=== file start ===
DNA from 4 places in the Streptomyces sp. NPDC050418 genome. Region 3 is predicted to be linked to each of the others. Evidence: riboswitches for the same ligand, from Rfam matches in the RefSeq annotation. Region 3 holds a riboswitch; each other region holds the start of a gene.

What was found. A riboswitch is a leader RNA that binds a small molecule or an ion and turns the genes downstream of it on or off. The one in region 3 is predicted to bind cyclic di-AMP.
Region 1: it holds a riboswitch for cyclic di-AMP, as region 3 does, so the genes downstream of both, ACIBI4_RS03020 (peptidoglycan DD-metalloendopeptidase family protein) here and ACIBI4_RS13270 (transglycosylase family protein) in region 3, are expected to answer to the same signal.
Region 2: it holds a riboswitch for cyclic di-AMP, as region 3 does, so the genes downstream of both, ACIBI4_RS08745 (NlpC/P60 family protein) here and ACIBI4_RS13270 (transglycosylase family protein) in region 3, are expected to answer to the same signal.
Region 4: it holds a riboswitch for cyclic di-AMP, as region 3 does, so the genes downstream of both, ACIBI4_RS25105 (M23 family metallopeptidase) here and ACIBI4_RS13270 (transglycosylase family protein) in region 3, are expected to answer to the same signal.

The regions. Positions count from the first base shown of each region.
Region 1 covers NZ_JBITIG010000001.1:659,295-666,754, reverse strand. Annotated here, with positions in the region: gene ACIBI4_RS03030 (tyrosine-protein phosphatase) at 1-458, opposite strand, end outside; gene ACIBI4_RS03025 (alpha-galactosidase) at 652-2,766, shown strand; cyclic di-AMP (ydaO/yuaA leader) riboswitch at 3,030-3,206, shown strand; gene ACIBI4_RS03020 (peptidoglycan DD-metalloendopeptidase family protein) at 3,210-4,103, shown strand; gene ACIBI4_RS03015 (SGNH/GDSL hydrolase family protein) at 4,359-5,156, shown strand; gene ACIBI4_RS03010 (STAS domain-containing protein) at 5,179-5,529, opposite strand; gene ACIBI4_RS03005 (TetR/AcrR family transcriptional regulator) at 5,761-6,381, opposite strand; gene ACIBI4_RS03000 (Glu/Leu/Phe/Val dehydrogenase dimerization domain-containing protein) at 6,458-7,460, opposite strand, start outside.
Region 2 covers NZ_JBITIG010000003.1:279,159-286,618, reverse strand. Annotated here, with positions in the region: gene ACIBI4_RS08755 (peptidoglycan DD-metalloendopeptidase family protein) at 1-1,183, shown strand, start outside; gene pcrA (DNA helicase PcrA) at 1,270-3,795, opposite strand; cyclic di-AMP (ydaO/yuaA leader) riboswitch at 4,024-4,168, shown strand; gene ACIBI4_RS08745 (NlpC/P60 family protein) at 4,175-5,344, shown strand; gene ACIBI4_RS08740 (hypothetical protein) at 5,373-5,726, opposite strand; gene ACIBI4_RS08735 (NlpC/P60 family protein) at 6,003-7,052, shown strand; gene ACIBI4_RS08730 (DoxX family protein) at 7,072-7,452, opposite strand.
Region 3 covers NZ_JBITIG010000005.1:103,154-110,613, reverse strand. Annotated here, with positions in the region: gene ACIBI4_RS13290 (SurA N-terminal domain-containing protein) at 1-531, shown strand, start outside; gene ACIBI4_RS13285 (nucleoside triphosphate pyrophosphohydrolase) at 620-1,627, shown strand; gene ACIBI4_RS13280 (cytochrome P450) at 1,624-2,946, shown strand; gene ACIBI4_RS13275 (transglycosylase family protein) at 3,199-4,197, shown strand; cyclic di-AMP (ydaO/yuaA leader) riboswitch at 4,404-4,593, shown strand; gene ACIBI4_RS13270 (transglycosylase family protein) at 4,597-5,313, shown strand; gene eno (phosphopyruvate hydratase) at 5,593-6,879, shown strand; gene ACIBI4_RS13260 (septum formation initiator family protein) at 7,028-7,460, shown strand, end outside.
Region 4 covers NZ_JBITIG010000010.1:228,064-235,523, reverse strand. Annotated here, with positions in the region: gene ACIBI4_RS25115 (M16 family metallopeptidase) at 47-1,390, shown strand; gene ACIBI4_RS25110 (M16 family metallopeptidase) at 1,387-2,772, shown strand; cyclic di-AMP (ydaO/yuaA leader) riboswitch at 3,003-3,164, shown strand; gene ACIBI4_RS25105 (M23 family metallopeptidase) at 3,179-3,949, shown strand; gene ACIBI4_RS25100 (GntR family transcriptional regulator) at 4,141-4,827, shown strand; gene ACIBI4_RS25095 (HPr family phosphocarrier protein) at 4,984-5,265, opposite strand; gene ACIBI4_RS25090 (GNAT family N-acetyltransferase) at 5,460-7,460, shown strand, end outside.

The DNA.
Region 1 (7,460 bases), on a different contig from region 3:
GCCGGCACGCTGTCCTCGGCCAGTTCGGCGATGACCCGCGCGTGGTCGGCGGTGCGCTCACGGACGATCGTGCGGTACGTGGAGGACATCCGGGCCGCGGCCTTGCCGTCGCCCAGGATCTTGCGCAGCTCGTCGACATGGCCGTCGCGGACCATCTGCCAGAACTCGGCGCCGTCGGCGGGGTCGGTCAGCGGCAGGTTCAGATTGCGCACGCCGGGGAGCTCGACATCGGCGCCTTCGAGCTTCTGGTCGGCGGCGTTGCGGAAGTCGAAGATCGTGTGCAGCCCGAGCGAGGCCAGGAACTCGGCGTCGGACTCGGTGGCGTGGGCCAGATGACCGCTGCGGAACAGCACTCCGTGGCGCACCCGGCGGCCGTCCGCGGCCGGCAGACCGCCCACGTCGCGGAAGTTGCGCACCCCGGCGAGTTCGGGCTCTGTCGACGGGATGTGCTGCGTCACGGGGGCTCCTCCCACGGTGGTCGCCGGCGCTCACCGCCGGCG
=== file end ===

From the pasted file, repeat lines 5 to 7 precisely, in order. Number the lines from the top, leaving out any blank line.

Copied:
Region 4: it holds a riboswitch for cyclic di-AMP, as region 3 does, so the genes downstream of both, ACIBI4_RS25105 (M23 family metallopeptidase) here and ACIBI4_RS13270 (transglycosylase family protein) in region 3, are expected to answer to the same signal.

The regions. Positions count from the first base shown of each region.
Region 1 covers NZ_JBITIG010000001.1:659,295-666,754, reverse strand. Annotated here, with positions in the region: gene ACIBI4_RS03030 (tyrosine-protein phosphatase) at 1-458, opposite strand, end outside; gene ACIBI4_RS03025 (alpha-galactosidase) at 652-2,766, shown strand; cyclic di-AMP (ydaO/yuaA leader) riboswitch at 3,030-3,206, shown strand; gene ACIBI4_RS03020 (peptidoglycan DD-metalloendopeptidase family protein) at 3,210-4,103, shown strand; gene ACIBI4_RS03015 (SGNH/GDSL hydrolase family protein) at 4,359-5,156, shown strand; gene ACIBI4_RS03010 (STAS domain-containing protein) at 5,179-5,529, opposite strand; gene ACIBI4_RS03005 (TetR/AcrR family transcriptional regulator) at 5,761-6,381, opposite strand; gene ACIBI4_RS03000 (Glu/Leu/Phe/Val dehydrogenase dimerization domain-containing protein) at 6,458-7,460, opposite strand, start outside.